Through initiatives like the Vaccine Maitri, India hasemerged as a global hub of vaccines.Even before the implementation of Vaccine Maitri, India shipped covid medicines to France when the country was battling the first wave of infection. In turn, as a token of gratitude, France committed 200 million Euros for India’s covid response. Germany also provided financial aid along with testing kits to India.

New Delhi’s timely delivery of vaccines, medicines has shown the Western European Countries a new area for investment in India. A multipolar world, diversified global value chains and the Brexit deal will further incentivise the Western European Countries to open up agreements with India.

Hurdles in Indo Europe Relations

The growth of China and its Belt and Road Initiative has implications for India. Despite France and Germany’s sanctions on Chinese officials for Human Right Violation in Xinjiang Province, both countries rely heavily on trade with China.

India and Western European countries do not have significant cooperation in the cyber/ technological domain. This is undoubtedly anachronistic in the age of information.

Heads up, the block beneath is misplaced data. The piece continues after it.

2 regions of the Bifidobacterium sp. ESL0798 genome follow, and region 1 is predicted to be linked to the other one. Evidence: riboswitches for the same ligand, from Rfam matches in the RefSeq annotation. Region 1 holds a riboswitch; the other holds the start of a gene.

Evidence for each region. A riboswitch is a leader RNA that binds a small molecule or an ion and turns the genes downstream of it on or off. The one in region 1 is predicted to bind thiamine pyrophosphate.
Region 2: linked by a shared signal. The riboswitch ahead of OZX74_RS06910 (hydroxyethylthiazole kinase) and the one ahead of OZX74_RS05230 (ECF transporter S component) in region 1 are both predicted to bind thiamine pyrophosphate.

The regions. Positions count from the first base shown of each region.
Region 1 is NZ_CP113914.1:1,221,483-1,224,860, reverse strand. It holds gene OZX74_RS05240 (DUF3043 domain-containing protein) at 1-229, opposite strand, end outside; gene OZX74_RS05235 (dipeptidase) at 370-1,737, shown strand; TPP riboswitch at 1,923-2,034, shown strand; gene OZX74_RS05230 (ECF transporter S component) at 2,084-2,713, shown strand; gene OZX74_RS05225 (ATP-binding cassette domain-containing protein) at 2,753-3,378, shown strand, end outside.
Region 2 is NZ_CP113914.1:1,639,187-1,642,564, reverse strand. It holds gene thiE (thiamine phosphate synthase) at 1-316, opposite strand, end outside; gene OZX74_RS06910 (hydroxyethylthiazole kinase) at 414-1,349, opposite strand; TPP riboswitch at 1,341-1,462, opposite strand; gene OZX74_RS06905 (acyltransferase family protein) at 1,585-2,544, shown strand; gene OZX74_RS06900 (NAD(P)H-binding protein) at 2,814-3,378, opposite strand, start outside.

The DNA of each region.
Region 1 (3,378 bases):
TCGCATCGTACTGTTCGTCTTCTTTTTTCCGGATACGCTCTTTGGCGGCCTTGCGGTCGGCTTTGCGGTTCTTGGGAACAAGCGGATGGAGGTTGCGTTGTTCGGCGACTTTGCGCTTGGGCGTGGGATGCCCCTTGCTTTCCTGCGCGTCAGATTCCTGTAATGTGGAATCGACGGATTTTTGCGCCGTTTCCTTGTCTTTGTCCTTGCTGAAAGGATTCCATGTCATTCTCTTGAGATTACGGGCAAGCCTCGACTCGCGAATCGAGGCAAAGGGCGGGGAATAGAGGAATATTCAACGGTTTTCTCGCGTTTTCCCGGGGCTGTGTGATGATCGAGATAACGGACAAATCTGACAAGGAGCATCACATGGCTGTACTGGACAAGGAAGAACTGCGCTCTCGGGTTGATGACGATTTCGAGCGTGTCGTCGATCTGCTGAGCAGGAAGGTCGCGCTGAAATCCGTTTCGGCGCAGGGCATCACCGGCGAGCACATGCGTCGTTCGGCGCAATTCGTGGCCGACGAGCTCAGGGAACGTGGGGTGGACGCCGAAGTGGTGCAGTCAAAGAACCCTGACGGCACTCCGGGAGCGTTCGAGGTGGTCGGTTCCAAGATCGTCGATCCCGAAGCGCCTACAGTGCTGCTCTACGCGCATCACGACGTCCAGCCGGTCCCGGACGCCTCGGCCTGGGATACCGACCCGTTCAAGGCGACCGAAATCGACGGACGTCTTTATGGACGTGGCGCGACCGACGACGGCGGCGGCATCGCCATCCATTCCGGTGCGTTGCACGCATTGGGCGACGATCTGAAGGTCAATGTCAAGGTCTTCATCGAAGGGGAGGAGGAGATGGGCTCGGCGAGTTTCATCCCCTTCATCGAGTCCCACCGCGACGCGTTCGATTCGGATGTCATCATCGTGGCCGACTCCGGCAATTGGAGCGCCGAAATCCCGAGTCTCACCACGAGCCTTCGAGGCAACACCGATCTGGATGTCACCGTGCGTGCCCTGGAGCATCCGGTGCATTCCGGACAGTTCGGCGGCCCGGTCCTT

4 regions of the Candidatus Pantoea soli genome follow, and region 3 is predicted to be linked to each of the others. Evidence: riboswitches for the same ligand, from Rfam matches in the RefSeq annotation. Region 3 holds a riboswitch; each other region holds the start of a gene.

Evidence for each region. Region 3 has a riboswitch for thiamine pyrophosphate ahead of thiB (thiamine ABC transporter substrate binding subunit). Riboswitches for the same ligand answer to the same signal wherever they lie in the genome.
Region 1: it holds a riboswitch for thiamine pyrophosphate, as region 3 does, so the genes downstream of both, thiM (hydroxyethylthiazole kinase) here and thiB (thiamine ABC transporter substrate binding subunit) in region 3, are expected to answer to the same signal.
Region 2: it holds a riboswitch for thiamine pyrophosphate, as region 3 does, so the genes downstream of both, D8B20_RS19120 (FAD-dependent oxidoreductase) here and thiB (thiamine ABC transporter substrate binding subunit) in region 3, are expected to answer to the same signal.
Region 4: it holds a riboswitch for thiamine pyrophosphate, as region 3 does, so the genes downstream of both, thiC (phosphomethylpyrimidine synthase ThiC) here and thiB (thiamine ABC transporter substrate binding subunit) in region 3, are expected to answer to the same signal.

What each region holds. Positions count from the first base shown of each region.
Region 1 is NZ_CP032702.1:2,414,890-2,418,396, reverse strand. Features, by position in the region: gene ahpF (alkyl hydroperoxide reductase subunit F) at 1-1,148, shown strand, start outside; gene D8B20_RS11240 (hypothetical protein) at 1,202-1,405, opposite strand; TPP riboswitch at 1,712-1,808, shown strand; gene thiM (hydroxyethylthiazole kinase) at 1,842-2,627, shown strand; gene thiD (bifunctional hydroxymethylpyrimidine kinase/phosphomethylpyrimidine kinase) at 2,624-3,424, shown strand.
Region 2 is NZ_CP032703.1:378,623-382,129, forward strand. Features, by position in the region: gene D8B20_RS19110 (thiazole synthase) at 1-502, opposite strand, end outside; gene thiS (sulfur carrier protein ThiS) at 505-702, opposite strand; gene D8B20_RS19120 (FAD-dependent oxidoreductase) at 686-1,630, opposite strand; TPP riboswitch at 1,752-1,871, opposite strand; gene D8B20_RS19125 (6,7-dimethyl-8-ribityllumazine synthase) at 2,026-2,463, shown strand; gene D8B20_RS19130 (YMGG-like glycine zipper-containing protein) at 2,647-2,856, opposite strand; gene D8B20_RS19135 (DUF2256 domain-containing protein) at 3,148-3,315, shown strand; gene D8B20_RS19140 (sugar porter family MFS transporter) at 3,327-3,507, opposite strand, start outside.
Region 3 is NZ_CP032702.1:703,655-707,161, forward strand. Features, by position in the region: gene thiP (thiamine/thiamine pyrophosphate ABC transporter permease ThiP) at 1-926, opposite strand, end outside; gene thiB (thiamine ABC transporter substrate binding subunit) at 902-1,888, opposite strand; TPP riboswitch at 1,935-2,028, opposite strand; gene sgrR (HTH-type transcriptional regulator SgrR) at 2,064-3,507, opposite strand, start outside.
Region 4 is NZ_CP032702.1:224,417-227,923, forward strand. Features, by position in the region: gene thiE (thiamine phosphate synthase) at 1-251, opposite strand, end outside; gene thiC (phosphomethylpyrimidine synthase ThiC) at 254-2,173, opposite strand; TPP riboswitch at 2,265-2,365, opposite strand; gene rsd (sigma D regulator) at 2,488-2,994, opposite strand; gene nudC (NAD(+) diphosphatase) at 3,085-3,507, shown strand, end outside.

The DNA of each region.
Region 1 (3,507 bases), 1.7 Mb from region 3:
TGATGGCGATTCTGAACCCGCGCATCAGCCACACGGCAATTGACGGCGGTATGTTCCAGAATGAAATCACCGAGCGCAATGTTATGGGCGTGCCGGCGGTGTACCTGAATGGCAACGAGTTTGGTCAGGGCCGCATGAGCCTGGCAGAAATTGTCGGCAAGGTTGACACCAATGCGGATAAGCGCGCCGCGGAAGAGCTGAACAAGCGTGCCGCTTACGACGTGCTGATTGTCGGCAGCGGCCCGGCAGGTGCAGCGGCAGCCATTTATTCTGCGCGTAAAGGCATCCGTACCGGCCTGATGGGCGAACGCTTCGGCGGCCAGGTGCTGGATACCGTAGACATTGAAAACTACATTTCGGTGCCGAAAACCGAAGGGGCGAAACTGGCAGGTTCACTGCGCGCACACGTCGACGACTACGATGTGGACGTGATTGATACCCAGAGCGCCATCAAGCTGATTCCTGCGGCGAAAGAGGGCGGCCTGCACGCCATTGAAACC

Beyond France and Germany, India has not fully explored its relationship with other Western European Countries. There is no Free Trade Agreement in place between the regions. And there has been an inordinate delay in signing the Bilateral Trade and Investment Agreement (BTIA) with the EU.

India France signed a nuclear cooperation deal in 2008 primarily to construct the Jaitapur Nuclear Power Plant (JNPP). However, we’ve been unable to overcome domestic politics. The project, slated to be the largest nuclear park in the country, is stalled. Events like this create uncertainty for further investment.

Further, the unprecedented pandemic has forced the nations to develop protectionism behaviour. With pandemic still unfolding, it is challenging to ascertain the future course of events.

Way Forward

Western Europe is an outstanding region to diversify India’s trade basket. For Western European Countries, India is a natural ally to reduce their dependence on China. The evolving multipolar world deserves new areas of cooperation and new friends. Hence both India and Western European Countries must synchronise their growth and reach goals. It will ensure the prosperity of both regions.

Posted in IR Current Affairs, PSIR 2B

Related Posts

Subscribe
Notify of
guest
2 Comments
Newest
Oldest Most Voted
Inline Feedbacks
View all comments
Roman

In PSIR paper how many months of current affairs are asking.

Rishabh

The content is brilliant on this website. The explainations are very simple and relevant to upsc. Do you plan to launch more content on general studies subjects and also something like monthly current affairs magazines? I will gladly buy them. please get more content apart from psir, if possible.